Artifacts #38

8.3 Overall Score
Art: 8/10
Dialogue: 8/10
Story: 9/10

Outstanding story | A perfectly self-sustaining episode that meshes exceptionally within the world it's encapsulated | Great pacing | Believable dialogue | Builds on the already considerable fleshy Top Cow artifacts mythos without feeling merely supplemental

Considering what Jackie Estacado has seen in his waking life, describing the dream he has as

Artifacts #38
Devon Wong, Isaac Goodhart, Eddy Swan
Image Comics/Top Cow Productions

Top Cow Productions has got to be one of the coolest comic book companies out there when it comes to its fans and its creators. Aside from boasting a truly varied lineup of books featuring an equal amount of male and female leads, Top Cow – founded, owned and operated by comic legend Marc Silvestri and presided over by physicist-turned ace comic scribe Matt Hawkins – has a very cool outreach contest they run every year: the Talent Hunt.

Each year, they invite fledgling, unpublished creators from across the globe to submit their work. At the end, they select a handful and proceed to publish that person’s work, distributing the comics to every outlet just as if it were a book from their regular stable of creators.

I previously reviewed their last published Talent Hunt winner Hannibal Tabu’s work, which appeared in Artifacts #35 (read the review HERE). Appearing three issues later in the same series is their next Talent Hunt winner Devon Wong’s work. Like Tabu and Ken Porter before him, Wong has been writing about comics in a professional capacity for some time, so finally being able to write for a big indie publisher like Top Cow must have been a real thrill – doubly so, I’m sure, since the cover is drawn by one of my new favorite artists in the biz, IXth Generation and Death Vigil artist Stjepan Sejic.

Subtitled “Though a Glass, Darkly,” Artifacts #38 is a one-shot tale revolving around two of Top Cow’s most recognizable characters: Jackie Estacado, better known as the Darkness, and an early iteration of the Magdelena, Benedetta Maria Ferro.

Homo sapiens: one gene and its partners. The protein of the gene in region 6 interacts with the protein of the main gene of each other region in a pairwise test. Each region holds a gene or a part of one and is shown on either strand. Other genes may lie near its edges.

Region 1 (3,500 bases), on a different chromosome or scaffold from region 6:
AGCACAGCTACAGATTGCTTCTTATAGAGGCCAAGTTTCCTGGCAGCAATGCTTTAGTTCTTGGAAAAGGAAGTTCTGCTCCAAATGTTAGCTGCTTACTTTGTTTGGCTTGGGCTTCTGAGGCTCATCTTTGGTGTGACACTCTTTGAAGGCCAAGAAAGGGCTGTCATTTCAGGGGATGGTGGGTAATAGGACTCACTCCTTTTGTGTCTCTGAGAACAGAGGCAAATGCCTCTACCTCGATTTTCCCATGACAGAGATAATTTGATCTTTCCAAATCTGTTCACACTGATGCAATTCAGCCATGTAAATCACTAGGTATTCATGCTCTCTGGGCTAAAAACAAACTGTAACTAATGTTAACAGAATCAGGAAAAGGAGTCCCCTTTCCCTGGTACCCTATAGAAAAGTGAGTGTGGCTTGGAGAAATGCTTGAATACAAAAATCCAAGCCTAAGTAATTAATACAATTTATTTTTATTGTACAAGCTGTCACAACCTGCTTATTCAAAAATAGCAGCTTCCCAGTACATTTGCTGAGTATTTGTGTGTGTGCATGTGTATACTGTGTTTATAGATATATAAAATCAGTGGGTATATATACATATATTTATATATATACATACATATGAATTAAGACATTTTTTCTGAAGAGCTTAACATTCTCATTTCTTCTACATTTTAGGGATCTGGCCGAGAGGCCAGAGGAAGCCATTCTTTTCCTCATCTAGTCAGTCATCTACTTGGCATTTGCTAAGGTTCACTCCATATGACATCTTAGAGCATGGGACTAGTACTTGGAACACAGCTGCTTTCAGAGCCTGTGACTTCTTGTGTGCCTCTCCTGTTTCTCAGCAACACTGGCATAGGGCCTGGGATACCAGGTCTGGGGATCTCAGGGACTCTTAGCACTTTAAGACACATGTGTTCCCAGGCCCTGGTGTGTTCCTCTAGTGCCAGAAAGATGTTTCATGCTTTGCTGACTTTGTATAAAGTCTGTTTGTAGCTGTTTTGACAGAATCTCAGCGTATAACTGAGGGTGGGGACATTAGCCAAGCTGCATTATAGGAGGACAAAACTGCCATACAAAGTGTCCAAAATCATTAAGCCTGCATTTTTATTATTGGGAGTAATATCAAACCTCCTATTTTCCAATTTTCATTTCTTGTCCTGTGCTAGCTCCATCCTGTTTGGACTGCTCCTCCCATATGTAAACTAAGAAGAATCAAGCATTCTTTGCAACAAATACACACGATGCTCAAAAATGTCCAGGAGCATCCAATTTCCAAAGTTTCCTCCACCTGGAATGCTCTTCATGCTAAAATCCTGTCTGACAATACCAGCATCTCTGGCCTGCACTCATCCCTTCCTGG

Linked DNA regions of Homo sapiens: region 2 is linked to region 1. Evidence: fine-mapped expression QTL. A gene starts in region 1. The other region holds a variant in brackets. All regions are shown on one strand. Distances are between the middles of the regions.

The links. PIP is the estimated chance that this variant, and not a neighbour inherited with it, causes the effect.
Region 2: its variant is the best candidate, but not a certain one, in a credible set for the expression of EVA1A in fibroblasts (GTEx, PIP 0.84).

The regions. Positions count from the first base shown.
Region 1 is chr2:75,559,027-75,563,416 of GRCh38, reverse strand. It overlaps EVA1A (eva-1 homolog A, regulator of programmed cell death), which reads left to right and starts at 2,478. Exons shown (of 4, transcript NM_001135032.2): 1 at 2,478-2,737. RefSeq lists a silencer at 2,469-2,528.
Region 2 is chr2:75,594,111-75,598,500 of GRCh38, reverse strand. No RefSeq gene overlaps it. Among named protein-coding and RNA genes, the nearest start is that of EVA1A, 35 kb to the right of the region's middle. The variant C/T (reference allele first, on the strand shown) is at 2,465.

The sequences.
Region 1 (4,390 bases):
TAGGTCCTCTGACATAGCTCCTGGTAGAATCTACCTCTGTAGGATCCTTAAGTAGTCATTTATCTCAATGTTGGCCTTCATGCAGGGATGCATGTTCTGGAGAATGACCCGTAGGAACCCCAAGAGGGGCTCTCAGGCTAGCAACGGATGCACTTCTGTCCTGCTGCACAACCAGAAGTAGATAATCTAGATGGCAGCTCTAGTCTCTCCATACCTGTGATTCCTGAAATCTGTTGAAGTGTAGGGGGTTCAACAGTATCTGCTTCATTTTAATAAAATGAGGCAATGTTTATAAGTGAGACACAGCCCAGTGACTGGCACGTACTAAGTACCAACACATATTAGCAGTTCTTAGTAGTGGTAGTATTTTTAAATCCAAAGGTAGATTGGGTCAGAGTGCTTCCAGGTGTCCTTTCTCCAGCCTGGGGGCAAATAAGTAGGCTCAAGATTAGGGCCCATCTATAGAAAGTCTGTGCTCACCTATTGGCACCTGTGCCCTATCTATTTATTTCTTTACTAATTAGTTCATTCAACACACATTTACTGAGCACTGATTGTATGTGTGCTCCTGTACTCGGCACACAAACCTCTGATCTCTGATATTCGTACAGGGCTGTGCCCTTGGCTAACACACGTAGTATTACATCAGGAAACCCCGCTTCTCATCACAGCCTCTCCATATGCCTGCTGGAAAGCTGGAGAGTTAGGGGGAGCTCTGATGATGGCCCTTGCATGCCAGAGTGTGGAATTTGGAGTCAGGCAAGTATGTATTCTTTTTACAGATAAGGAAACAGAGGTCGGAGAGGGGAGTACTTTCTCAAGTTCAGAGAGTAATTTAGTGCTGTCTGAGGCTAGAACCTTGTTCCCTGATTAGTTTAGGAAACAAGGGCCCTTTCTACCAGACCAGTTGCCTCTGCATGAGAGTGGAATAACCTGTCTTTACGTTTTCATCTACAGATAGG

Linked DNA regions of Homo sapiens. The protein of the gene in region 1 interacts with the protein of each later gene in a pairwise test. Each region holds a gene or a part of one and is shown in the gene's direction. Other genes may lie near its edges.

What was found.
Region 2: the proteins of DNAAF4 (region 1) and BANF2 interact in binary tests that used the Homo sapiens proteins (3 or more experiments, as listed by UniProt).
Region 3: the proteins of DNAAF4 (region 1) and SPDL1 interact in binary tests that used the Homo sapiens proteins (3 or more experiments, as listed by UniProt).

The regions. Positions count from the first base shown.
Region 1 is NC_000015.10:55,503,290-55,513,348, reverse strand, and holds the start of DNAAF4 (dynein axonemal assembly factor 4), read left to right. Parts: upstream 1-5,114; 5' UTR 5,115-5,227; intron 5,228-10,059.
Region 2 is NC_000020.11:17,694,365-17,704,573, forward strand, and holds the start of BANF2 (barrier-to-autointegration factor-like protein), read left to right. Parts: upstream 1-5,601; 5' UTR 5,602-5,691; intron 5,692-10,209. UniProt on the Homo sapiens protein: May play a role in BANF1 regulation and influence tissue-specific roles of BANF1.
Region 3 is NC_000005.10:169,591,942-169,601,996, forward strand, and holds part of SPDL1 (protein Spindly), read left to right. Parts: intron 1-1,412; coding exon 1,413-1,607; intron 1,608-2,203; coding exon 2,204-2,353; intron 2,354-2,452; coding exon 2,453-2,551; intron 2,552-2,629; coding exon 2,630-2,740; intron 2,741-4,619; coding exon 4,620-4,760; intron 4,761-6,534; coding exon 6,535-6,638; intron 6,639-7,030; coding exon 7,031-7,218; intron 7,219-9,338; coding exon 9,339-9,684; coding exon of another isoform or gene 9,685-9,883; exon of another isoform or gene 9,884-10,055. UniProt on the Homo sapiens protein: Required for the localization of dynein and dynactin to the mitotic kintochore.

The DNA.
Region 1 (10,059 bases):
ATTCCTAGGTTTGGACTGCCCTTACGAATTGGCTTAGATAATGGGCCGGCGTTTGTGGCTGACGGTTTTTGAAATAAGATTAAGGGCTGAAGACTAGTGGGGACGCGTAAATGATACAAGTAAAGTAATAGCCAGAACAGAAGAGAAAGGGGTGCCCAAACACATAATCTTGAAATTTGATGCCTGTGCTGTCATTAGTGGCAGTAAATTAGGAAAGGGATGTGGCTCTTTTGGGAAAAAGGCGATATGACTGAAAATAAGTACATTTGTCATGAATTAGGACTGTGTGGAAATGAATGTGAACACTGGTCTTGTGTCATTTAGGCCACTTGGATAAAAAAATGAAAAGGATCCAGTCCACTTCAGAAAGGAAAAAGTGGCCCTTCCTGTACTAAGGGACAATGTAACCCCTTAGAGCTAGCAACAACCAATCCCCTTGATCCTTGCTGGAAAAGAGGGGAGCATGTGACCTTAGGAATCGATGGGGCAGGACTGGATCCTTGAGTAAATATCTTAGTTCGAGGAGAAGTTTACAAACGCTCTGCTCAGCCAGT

Benedatta and her two companions, father Solis and Captain Vidal Emilio Amante, arrive in Mexico City on horseback to investigate an odd occurrence in the wine cellar of a monastery. A new door has appeared out of nowhere, leading to a treasure room. One of the many items in the room, claim the monks, is a mirror, fashioned from obsidian, that evidently possesses the power to reveal every dark and suppressed sin anyone who looks into it has committed. Captain Amante, the Scully to Solis and Benedetta’s Mulder, volunteers to look into the mirror.

No spoiler here: the mirror is for real.

There are so many things to like about this issue that I’m reticent to even begin itemizing them, lest I prevent you from honestly developing your own opinions. Easily on par with the pair of Darkness one shots put out by comics superscribe Ales Kot (reviews HERE and HERE), “Through a Glass, Darkly” works excellently on multiple levels. Fourth walls are broken. Dreams appear with dreams. Characters deceive each other, every one of them feeling justified in their actions. The narrative prose that ties together the paneled action and dialogue is gorgeously constructed. Devon Wong, on his first attempt, has really knocked it out of the park.

Artist Isaac Goodhart’s line work is both detailed and uncomplicated, conceding the stage to Wong’s writing in lieu of trying to wow the eyes of readers. That said, every page offers up a little something new and interesting.

Artifacts #38


Jesse Scheckner
Author: Jesse Scheckner View all posts by
A freelance writer who regularly produces work for MMA Owl, Tuff Gnarl, Broward Palm Beach New Times, Florida Geek Scene and Miami's Community Newspapers. Moderately relevant. Follow me on Twitter @JesseScheckner.

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